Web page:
23 November 2010
The latest craze to hit junkies in South Africa is a mixture of AIDS drugs with marijuana, or ‘whoonga’ as it is called – which some users say isn’t even too potent. It is causing a distinct shortage of medicines for the AIDS stricken.
Whoonga smokers may be fooling themselves into believing the AIDS drugs are giving them a high, when it’s really some other ingredient, said Njabulo Mabaso, an AIDS expert.
Some drug dealers are suspected of stretching the whoonga mixture with soap powder and even rat poison to increase their profits.
The trend, which appeared several years ago in the eastern KwaZulu–Natal province, could spread and seriously harm the country’s war on Aids.
"We are seeing the use of whoonga in communities and its very widespread. It’s a substance that is openly spoken about in communities," the Daily Mail quoted Lihle Dlamini of the Treatment Action Campaign, as saying.
Thamsanqa Langa of Durban said he didn’t know what whoonga was when dealers first started offering the cream–coloured powder at about three dollars a smoke.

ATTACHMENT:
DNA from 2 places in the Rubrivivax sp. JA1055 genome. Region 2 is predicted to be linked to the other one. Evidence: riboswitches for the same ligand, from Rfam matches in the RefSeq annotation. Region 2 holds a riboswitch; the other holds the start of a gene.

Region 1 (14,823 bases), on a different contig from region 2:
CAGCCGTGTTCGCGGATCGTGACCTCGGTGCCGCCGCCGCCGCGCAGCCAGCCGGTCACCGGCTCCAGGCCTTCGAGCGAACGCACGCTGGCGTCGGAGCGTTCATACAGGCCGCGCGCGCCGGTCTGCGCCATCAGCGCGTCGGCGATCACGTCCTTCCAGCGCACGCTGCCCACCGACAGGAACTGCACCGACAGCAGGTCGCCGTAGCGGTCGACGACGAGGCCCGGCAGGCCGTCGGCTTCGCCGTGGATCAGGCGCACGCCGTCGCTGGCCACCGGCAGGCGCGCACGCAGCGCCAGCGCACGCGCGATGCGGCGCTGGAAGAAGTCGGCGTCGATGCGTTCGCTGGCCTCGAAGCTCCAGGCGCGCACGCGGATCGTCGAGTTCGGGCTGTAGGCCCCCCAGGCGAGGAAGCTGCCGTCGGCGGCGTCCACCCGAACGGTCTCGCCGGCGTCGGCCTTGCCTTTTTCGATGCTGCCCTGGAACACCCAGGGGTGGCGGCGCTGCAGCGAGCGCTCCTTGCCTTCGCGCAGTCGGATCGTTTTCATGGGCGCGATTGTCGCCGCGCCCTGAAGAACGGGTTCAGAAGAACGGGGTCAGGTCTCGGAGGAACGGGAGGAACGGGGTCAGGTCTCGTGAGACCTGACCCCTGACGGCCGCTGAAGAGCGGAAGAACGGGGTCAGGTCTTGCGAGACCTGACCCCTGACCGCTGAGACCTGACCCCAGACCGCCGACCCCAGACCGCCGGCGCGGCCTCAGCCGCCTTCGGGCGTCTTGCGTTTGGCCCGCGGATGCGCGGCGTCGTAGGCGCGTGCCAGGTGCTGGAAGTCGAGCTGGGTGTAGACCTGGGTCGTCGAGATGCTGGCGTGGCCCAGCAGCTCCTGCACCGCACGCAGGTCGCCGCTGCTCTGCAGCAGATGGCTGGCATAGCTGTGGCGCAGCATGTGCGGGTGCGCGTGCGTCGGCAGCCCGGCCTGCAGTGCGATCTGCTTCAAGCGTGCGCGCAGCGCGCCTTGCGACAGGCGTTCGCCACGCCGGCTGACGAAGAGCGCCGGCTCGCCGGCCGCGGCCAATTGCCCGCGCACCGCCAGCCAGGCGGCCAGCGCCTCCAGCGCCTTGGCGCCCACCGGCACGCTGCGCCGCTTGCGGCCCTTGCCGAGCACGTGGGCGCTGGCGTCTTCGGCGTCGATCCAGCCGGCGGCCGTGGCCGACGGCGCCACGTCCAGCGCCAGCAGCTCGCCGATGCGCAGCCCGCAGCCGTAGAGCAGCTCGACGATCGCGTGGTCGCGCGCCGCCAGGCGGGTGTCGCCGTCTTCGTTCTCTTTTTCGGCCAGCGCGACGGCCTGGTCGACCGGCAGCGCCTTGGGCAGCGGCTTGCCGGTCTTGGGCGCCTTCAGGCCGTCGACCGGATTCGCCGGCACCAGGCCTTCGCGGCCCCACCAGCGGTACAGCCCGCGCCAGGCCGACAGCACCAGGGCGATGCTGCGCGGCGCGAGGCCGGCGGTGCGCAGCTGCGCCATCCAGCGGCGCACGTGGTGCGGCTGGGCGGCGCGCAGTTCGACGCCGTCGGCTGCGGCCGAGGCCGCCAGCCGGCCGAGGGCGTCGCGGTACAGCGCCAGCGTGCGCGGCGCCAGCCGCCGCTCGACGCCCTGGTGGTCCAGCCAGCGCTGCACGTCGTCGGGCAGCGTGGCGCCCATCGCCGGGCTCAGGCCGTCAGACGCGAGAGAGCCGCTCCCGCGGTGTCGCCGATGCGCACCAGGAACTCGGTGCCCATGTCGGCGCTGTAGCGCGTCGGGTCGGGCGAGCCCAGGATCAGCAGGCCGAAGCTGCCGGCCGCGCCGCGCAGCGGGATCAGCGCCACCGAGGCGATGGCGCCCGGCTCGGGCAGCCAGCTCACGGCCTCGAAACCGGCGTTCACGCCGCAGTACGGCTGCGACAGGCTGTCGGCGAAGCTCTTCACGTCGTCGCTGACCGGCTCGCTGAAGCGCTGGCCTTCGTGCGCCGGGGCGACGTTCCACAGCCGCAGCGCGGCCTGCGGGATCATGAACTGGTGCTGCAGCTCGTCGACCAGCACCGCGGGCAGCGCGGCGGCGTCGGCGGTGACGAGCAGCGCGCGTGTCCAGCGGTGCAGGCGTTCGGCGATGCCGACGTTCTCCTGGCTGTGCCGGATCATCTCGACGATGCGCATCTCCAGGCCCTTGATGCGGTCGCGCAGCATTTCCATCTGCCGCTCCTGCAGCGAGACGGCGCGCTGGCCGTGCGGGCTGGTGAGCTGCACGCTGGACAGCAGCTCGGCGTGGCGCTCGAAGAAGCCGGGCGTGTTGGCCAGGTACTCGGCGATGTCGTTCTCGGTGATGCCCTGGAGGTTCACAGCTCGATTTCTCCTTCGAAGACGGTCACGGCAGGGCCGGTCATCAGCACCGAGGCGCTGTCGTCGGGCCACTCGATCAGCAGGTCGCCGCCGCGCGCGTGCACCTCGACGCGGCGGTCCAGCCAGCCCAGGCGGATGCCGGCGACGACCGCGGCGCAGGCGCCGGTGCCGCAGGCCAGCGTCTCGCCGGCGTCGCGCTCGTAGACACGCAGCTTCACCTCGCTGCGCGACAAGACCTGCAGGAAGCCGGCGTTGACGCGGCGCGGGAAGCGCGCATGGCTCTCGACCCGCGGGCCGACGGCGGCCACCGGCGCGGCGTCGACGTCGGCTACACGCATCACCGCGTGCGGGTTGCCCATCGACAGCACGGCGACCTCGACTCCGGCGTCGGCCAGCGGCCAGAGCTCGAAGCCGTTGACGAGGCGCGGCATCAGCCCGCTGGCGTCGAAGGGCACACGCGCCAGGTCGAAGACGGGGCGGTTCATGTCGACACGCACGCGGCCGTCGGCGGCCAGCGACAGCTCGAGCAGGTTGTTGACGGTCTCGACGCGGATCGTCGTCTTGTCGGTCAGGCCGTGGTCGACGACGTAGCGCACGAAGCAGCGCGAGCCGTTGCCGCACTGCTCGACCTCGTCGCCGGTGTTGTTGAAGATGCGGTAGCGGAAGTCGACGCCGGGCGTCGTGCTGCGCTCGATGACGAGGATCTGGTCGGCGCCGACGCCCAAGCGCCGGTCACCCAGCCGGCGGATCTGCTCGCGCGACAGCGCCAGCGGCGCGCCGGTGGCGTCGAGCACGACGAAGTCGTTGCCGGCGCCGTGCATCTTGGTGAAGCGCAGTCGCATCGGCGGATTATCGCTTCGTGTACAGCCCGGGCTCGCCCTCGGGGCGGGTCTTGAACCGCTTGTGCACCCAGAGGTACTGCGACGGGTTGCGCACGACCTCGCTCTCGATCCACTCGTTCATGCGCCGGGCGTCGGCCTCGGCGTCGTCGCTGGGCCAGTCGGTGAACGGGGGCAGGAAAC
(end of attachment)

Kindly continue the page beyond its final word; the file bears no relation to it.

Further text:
But after a few days he started having powerful headaches, stomach pains and night sweats. When he went back to dealers, "They said, ‘You need to smoke more, keep on smoking’," recalled Langa.
One component of the AIDS cocktail gives some patients hallucinations but there is no evidence it has that effect on addicts, said Dr Njabulo Mabaso, who helps run a Durban clinic supported by the US–based AIDS Healthcare Foundation.
He believes whoonga smokers may be fooling themselves into believing the AIDS drugs are giving them a high, when it’s actually another ingredient. It's also thought some drug dealers stretch their whoonga, a creamcoloured powder, with detergent and even rat poison to boost their profits, reports metro.co.uk.
Vincent Ndunge, a police spokesman in KwaZulu–Natal, said whoonga was first noticed two or three years ago when officers found gangs were robbing people of medication as they left hospitals. Initially users crushed the pills and smoked them straight, but added other substances later, said Ndunge.